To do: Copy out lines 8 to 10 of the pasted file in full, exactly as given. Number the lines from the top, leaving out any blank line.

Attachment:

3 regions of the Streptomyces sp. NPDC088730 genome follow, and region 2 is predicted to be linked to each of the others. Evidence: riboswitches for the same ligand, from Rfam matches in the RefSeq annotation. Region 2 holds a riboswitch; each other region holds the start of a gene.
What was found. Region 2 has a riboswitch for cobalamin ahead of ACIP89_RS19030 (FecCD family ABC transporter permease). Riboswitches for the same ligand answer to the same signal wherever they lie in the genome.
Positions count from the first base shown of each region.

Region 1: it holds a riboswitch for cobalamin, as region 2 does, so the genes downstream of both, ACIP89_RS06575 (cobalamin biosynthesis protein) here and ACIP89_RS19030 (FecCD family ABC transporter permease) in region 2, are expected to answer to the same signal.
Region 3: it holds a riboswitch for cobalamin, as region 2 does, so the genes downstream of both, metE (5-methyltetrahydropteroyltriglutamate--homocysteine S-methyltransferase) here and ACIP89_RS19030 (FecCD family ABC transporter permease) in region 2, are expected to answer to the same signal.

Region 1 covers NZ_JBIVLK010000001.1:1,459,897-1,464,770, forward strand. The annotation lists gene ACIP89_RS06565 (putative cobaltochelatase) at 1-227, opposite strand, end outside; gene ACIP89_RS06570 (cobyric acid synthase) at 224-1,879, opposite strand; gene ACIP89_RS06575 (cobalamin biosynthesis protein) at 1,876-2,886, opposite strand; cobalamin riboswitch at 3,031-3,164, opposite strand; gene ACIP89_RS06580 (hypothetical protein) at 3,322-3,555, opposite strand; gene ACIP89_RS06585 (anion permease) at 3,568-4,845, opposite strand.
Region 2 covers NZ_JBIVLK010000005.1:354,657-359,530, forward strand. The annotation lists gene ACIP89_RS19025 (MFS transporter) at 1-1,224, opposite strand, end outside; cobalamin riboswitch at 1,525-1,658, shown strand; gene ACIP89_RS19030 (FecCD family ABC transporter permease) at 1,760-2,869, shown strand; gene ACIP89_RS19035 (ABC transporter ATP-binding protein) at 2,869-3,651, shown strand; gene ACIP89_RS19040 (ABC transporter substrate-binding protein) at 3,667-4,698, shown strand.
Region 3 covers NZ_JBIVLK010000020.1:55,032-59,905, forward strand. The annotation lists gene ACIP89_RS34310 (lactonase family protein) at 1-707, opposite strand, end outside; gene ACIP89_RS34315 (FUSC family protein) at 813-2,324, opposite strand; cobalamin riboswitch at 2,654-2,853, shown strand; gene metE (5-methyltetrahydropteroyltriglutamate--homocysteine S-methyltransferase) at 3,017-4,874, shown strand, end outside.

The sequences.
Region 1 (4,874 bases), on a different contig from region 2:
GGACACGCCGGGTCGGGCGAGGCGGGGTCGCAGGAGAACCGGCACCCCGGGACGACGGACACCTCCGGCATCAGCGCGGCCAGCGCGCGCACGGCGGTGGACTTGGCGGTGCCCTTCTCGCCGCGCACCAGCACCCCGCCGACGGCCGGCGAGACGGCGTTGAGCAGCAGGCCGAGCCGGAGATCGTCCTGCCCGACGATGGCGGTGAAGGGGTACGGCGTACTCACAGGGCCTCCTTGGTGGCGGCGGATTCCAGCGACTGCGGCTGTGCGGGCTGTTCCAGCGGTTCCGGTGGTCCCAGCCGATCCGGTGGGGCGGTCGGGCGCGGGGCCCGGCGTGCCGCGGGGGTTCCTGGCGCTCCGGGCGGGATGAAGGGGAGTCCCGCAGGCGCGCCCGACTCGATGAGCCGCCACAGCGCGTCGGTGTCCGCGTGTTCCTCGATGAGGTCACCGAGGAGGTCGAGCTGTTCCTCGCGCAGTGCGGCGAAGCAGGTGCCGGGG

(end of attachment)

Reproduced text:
Region 3 covers NZ_JBIVLK010000020.1:55,032-59,905, forward strand. The annotation lists gene ACIP89_RS34310 (lactonase family protein) at 1-707, opposite strand, end outside; gene ACIP89_RS34315 (FUSC family protein) at 813-2,324, opposite strand; cobalamin riboswitch at 2,654-2,853, shown strand; gene metE (5-methyltetrahydropteroyltriglutamate--homocysteine S-methyltransferase) at 3,017-4,874, shown strand, end outside.

The sequences.
Region 1 (4,874 bases), on a different contig from region 2: